Texas Sen. Ted Cruz (R) on Sunday explained why he established a coalition with 10 other Republican senators to challenge the results of the 2020 presidential election. Instead of simply objecting to the certification, the coalition wants to see a "10-day audit" of the results after "unprecedented allegations of voter fraud, violations and lax enforcement of election law, and other voting irregularities."
"We know that we heard from [Attorney General] Bill Barr and he said he didn't see fraud. We know that we heard from the states and we also know that we heard from the Supreme Court, who did not hear from the attacks and the cases that said there was fraud," Fox News' Maria Bartiromo said. "How do you respond to that?"
"Each of those different players has a different role in our constitutional system," Cruz replied with a shrug. "Bill Barr was speaking as to the evidence the Department of Justice saw. The Department of Justice wasn't administering any elections, did not have access to particularly widespread evidence on either side of the issue. As for the states, there's a lot of people in the states and state legislatures who expressed deep, deep concerns about the unlawful practices that we saw on Election Day, that was saw particularly in cities controlled by Democratic politicians: shutting down the vote, throwing out observers, disregarding the law."
"Finally, you mention the Supreme Court. I wish the Supreme Court had taken this case. There were two opportunities to take this case: one out of Pennsylvania, one out of Texas," he explained. "In both instances the lawyers asked me to argue those cases."
According to Cruz, President Trump called him and asked him if he would argue the Texas case in front of the Supreme Court, should the justices decide to hear the case. The senator said yes but the opportunity never arose.
"I wish the Court had taken one or both of those cases," he said. "I think the Supreme Court would be a better forum for resolving those issues. That was obviously the forum where we resolved similar issues in 2000 in Bush v. Gore."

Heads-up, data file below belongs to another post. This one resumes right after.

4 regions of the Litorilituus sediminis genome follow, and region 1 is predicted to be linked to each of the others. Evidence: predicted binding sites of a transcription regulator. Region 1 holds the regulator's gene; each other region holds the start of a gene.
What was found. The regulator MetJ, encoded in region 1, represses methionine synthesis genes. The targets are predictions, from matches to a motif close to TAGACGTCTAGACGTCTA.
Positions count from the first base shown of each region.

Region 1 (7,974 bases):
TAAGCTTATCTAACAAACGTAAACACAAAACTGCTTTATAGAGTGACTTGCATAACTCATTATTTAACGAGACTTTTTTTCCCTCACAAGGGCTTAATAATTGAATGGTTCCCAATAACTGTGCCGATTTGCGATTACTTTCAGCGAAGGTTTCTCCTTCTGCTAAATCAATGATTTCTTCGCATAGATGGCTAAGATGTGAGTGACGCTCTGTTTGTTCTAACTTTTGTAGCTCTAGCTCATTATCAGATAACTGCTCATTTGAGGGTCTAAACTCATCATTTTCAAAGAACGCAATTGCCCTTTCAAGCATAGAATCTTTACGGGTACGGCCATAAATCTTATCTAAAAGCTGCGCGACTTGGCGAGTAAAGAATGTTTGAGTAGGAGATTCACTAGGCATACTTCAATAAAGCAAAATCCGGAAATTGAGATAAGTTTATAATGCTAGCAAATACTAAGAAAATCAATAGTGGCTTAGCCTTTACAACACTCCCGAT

Because the Supreme Court refused to hear the various cases that came to them, Cruz said it's why he believes Congress has a responsibility to address the issue.
The problem, in the senator's eyes, is that members of Congress face two "lousy choices" when they vote to certify the election results on Wednesday.
"Look, we got to vote on January 6th on certification and every member of Congress faces a dilemma. Frankly, two pretty lousy choices: one, we can vote to certify by not considering any objection. If we do that that will be heard by a lot of Americans as saying, 'We don't think voter fraud is a real concern. We don't think these claims should be investigated thoroughly,'" Cruz explained. "I know that's not what most of us believe. And, secondly, almost all of us don't want to be in a position where we're suggesting setting aside the results of an election just because the candidate we supported didn't happen to prevail. That's not a principled constitutional position."
When the Texas senator established the coalition with his Republican colleagues in the Senate, his goal was to create a third option rooted in the law.
"We ought to resolve these claims not just dismiss them out of hand," he explained.